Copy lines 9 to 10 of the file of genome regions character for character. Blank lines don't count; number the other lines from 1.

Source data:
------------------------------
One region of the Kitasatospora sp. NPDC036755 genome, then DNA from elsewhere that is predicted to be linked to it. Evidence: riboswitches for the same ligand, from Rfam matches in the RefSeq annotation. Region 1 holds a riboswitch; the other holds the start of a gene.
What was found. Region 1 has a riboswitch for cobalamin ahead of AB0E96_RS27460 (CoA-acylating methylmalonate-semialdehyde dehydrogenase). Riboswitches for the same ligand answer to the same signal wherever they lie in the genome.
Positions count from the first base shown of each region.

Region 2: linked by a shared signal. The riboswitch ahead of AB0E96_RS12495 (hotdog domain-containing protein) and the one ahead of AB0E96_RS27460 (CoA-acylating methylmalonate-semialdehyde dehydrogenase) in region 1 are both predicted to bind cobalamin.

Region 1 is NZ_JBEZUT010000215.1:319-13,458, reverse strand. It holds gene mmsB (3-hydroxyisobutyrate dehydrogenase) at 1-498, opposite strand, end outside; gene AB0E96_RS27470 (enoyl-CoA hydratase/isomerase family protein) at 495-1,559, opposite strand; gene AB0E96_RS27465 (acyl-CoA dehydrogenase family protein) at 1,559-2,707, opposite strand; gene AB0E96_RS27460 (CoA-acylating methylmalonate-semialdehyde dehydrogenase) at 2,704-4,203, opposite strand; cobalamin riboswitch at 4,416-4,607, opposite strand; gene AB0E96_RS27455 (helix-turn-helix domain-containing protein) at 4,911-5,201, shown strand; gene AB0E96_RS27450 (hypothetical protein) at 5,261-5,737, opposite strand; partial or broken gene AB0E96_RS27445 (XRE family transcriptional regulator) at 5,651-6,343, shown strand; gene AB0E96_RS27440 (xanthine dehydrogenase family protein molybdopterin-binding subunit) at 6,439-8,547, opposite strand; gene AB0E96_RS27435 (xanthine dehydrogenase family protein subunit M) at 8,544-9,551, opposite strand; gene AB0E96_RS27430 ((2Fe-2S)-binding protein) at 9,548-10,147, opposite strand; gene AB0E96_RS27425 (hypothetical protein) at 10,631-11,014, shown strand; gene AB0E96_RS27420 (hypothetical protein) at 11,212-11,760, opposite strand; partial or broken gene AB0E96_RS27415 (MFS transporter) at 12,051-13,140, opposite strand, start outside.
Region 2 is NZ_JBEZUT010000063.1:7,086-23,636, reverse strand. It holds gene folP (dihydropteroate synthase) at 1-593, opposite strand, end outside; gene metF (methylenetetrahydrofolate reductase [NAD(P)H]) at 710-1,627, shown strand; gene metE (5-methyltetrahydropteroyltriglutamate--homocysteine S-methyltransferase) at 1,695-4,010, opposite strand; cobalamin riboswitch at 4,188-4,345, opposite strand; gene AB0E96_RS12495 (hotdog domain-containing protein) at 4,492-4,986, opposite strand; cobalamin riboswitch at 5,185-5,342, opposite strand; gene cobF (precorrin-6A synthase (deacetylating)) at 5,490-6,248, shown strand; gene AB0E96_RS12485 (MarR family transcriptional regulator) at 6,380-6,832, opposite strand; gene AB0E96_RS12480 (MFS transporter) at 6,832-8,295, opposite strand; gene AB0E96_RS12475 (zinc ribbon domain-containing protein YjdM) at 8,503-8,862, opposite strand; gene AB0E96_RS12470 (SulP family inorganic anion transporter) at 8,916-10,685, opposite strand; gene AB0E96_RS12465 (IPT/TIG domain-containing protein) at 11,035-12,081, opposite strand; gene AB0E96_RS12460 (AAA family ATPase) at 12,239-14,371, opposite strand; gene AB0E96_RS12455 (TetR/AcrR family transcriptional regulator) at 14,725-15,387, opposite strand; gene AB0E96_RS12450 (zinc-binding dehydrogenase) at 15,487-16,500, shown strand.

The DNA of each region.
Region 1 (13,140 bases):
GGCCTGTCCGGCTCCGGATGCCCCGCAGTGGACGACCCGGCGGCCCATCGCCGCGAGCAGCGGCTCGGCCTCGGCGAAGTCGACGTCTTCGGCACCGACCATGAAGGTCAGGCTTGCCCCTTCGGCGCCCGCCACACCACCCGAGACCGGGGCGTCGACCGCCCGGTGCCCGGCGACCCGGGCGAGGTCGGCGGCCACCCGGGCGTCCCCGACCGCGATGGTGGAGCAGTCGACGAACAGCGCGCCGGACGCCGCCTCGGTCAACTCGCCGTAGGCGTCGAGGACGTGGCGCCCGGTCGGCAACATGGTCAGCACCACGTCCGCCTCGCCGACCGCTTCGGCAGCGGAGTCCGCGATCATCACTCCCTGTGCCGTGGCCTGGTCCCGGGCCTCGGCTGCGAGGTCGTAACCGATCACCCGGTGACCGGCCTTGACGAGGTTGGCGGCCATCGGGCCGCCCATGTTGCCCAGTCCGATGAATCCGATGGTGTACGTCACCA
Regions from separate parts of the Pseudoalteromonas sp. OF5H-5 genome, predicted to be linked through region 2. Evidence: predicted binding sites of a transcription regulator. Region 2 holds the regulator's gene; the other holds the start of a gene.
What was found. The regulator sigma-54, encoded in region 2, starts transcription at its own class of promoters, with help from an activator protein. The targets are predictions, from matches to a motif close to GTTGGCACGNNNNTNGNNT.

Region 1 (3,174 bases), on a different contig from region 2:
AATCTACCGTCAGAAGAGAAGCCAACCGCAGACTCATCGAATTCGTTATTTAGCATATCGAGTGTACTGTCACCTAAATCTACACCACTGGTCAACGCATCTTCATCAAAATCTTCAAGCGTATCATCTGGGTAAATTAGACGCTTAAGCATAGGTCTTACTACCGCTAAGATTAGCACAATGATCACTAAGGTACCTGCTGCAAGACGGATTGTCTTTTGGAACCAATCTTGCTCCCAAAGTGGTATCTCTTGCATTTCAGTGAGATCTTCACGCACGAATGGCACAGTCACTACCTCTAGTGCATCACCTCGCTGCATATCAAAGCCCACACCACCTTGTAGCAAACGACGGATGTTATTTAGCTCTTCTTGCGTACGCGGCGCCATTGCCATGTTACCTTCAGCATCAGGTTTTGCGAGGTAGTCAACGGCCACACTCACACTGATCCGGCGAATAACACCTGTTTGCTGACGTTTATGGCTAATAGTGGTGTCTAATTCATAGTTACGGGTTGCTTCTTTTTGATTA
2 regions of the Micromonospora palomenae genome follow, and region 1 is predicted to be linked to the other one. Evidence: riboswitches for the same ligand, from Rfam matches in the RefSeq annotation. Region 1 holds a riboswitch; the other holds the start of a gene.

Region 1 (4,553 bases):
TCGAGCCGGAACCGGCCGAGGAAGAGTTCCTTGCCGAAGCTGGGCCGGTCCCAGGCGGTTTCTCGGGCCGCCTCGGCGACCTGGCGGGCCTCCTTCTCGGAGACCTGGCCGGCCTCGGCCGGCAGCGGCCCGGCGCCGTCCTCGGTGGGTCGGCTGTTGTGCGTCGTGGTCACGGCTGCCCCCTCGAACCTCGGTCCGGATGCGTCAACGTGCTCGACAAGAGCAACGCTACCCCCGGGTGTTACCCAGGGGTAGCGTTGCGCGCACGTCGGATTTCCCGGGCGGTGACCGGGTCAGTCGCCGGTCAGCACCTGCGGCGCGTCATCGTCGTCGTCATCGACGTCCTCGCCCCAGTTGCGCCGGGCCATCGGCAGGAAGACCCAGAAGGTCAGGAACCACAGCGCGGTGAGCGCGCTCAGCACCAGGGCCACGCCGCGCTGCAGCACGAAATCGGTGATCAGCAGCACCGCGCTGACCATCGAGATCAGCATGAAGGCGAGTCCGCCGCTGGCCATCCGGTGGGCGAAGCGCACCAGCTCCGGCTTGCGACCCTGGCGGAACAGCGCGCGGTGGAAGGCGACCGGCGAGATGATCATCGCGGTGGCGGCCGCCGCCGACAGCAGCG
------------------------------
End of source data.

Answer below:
GGCCTGTCCGGCTCCGGATGCCCCGCAGTGGACGACCCGGCGGCCCATCGCCGCGAGCAGCGGCTCGGCCTCGGCGAAGTCGACGTCTTCGGCACCGACCATGAAGGTCAGGCTTGCCCCTTCGGCGCCCGCCACACCACCCGAGACCGGGGCGTCGACCGCCCGGTGCCCGGCGACCCGGGCGAGGTCGGCGGCCACCCGGGCGTCCCCGACCGCGATGGTGGAGCAGTCGACGAACAGCGCGCCGGACGCCGCCTCGGTCAACTCGCCGTAGGCGTCGAGGACGTGGCGCCCGGTCGGCAACATGGTCAGCACCACGTCCGCCTCGCCGACCGCTTCGGCAGCGGAGTCCGCGATCATCACTCCCTGTGCCGTGGCCTGGTCCCGGGCCTCGGCTGCGAGGTCGTAACCGATCACCCGGTGACCGGCCTTGACGAGGTTGGCGGCCATCGGGCCGCCCATGTTGCCCAGTCCGATGAATCCGATGGTGTACGTCACCA
Regions from separate parts of the Pseudoalteromonas sp. OF5H-5 genome, predicted to be linked through region 2. Evidence: predicted binding sites of a transcription regulator. Region 2 holds the regulator's gene; the other holds the start of a gene.